Manufacturers, already pinned down by rising production costs and competition from other countries, continue to struggle against an old adversary… Washington, specifically the EPA.
About 1,500 factories in Bangladesh are on track to be inspected by the end of August as part of a safety pact signed by more than 150 clothing brands and 20 countries, according to organizers of the pact.
Duke Energy's CEO says while the company and its shareholders will pay to clean up a coal ash spill in the Dan River, its customers will shoulder the costs of closing the rest of the utility's coal ash ponds across North Carolina.
The federal government's road safety watchdog is ordering child seat maker Graco to explain why it didn't include 1.8 million infant seats in a recent recall for faulty buckles.
People have been caught nearly 150 times in the past year attempting to illegally dump loads of oil field waste — much of it radioactive — at two of the biggest landfills in western North Dakota.
Questions about what caused the leak, the extent of the contamination, and the future of the federal government's national nuclear cleanup efforts have been swirling for weeks now.
The German manufacturer of a roller coaster from which a woman fell to her death is blaming Six Flags for the accident.
The drive to clean up China's industry has added impetus to the government's campaign over the past several years to reduce excess production capacity in the polluting steel and cement industries.
The Obama administration is proposing a record fine for thousands of water pollution violations by coal mine operators in five Appalachian states.
In this issue, we visit Colson Caster, a domestic manufacturer that uses a vertically integrated approach to compete with low-cost offshore alternatives. We also talk to experts about preventing OSHA's top ten violations, review readers' insights into energy efficiency issues, and explore how a reliability-centered strategy can create quick ROI.
The Obama administration is moving forward with a dramatic reduction in sulfur in gasoline and tighter emissions standards for cars, arguing the move will eventually save thousands of lives per year.
A lawyer for two drug companies told the Arkansas Supreme Court that the state improperly relied on federal regulations in a lawsuit that resulted in a $1.2 billion award over the companies' marketing of an antipsychotics drug.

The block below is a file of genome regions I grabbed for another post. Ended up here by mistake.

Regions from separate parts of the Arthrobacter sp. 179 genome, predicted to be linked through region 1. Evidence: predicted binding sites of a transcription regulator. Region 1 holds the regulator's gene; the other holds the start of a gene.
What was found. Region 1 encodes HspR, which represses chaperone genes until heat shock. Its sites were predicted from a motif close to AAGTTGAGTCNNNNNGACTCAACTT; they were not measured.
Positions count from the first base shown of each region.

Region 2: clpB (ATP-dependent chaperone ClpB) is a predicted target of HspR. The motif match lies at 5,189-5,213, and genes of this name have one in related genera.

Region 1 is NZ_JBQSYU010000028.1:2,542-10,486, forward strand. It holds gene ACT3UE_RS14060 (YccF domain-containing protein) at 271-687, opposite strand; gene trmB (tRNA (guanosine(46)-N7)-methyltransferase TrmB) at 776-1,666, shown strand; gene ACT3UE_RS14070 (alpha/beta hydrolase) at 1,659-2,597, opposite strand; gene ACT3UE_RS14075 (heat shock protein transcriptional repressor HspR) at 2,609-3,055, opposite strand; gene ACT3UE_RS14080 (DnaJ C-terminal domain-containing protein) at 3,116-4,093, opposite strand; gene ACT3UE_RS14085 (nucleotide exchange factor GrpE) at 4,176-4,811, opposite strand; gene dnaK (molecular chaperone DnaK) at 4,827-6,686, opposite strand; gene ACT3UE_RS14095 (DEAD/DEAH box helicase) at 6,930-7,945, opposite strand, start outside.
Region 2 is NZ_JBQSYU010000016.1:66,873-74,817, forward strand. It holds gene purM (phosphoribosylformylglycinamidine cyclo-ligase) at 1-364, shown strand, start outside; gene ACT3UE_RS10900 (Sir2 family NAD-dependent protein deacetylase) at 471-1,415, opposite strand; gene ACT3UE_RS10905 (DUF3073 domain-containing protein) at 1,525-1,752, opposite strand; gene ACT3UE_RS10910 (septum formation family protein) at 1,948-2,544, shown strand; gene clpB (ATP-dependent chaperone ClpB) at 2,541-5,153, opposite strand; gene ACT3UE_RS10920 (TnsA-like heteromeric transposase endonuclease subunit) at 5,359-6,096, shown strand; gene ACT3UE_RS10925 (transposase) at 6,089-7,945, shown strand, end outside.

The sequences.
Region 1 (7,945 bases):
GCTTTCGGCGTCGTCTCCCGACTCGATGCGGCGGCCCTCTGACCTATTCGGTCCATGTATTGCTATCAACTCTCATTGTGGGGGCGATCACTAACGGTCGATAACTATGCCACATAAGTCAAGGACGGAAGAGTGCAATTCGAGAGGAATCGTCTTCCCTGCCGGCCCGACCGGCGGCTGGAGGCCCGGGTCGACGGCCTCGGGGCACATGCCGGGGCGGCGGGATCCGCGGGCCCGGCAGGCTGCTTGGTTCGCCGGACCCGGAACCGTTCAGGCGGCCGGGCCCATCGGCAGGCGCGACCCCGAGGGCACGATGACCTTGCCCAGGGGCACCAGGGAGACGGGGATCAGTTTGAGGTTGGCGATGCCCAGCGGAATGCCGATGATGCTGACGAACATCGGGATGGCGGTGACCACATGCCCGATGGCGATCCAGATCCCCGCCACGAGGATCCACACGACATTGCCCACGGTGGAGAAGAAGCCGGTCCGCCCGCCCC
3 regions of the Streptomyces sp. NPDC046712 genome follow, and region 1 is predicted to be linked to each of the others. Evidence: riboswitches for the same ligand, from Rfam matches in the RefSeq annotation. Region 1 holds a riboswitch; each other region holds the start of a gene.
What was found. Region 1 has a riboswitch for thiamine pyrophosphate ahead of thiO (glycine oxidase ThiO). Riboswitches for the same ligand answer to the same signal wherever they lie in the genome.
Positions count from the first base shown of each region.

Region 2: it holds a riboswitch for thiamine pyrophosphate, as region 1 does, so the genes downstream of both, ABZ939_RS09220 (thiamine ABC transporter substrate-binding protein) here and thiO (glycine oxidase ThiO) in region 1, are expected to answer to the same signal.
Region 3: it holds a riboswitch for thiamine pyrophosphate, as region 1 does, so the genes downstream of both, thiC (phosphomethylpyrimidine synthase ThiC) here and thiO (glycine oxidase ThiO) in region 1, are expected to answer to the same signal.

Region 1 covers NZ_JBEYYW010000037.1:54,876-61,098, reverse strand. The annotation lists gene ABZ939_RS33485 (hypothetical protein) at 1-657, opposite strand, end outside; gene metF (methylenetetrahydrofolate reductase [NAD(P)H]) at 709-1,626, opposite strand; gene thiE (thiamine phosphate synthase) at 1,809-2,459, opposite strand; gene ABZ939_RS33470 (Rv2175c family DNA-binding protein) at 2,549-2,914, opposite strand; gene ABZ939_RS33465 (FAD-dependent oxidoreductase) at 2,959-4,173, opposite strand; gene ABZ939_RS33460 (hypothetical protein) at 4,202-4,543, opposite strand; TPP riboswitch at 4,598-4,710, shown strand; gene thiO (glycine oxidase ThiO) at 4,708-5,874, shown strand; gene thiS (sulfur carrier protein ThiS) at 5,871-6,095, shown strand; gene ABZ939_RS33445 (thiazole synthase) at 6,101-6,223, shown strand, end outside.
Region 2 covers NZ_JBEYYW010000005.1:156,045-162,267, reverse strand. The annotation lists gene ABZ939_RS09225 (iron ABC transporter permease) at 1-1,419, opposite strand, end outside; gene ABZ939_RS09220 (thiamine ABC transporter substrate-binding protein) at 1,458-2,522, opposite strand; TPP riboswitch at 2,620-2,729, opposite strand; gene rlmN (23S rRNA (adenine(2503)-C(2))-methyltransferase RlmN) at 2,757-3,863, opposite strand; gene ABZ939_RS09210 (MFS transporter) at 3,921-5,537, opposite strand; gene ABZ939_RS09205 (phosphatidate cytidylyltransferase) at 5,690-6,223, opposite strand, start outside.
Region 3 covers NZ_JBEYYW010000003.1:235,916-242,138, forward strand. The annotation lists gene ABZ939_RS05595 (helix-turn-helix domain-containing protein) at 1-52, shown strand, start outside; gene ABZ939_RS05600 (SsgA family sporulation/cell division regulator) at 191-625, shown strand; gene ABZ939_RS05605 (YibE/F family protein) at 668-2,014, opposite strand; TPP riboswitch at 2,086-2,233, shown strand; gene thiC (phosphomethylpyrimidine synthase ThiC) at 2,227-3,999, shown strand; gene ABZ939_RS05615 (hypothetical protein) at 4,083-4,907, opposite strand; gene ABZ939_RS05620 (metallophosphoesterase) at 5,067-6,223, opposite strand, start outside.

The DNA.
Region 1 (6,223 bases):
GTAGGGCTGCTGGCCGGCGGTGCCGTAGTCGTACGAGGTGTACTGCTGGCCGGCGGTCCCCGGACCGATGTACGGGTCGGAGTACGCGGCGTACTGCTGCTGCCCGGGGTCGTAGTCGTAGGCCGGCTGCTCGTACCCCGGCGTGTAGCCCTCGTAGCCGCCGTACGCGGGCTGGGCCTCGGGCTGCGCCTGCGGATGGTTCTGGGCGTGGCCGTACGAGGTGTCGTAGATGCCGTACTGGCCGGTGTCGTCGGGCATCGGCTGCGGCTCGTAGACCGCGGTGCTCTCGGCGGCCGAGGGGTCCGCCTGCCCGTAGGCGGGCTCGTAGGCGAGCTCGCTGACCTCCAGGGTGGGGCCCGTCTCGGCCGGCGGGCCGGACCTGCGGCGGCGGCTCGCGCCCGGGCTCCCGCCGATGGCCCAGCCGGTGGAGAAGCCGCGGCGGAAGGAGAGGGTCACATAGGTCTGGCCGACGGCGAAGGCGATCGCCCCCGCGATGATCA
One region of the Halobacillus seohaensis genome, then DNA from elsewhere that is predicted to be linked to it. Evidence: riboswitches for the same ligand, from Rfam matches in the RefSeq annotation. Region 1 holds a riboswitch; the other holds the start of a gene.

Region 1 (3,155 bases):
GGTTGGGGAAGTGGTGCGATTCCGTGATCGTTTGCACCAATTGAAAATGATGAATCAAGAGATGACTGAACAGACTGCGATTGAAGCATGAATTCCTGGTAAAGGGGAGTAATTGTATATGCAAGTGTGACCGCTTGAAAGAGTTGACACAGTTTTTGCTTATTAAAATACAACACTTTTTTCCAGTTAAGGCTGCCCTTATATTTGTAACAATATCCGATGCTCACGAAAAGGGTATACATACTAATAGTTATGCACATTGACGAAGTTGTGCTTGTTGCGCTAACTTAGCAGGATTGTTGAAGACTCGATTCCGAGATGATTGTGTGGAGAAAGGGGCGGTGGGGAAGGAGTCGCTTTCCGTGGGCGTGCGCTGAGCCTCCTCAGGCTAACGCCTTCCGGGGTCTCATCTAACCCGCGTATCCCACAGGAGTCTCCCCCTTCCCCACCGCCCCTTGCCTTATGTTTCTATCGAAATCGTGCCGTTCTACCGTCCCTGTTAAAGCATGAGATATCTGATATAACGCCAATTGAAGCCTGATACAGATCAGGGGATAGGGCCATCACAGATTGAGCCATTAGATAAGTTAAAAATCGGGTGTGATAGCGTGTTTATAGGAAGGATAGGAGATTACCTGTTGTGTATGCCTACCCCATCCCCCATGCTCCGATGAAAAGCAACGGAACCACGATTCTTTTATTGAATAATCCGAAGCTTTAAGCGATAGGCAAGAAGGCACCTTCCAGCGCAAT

Calories would be in larger, bolder type, and consumers for the first time would know whether foods have added sugars under label changes being proposed by the Obama administration. Serving sizes would be updated to make them more realistic.
Virginia Gov. Terry McAuliffe has added his signature to legislation to repeal the state's $64 annual fee on hybrid vehicles. He said the repeal is effective July 1 and will affect the 75,000 hybrid vehicles in Virginia.
Republican lawmakers blasted the Food and Drug Administration on Tuesday for secretly monitoring the emails of agency scientists who went public with allegations that they were pressured to approve certain medical devices.
Federal regulators issued an emergency order Tuesday requiring more stringent testing of crude oil before shipment by rail to determine how susceptible the cargo is to explosion or fire, a response to a string of train accidents since last summer involving oil from the Bakken region of North Dakota and Montana.
The USDA has said Rancho processed diseased and unhealthy animals and circumvented federal inspection rules. The recalled beef was sold at Walmart and other national chains and used in products, including Hot Pockets.
While new FDA standards improve public safety and health, they also present challenges for food distributors to ensure they have FDA-compliant processes, plans, and technologies in place to avoid product recalls and fines.
The Obama administration is facing off at the Supreme Court with industry groups and Republican-led states over a small but important program aimed at limiting power-plant and factory emissions of gases blamed for global warming.
Utah and Colorado lawmakers both voted favorably on proposals Thursday to treat tobacco like alcohol and take it away from 18- to 20-year-olds, a move inspired by new research on how many smokers start the habit as teenagers.
The U.S. Department of Agriculture is alleging that a California slaughterhouse engaged in "circumvention" of federal inspection rules — a charge strongly denied by one of the facility's owners.
A rare alert issued Friday was an "orange" one — the second-highest in the four levels of urgency — prompting health advisories and bans on barbeques, fireworks, and demolition work, but no order to pull cars from the streets.
The changes would bar almost anyone 16 and younger from handling the most toxic pesticides and require no-entry zones around fields to protect workers from drift and fumes. Farms would also have to post no-entry signs to prohibit workers from entering fields until pesticide residues declined to safe levels.
Porsche is asking owners of its 911 GT3 models to stop driving them because they can develop engine problems and catch fire. The German sports car maker says it will pick up the cars and take them to a dealership for inspection.
New York's attorney general has announced a settlement with generic drug manufacturers Ranbaxy Pharmaceuticals and Teva Pharmaceuticals USA intended to ensure they don't collude to restrict competition.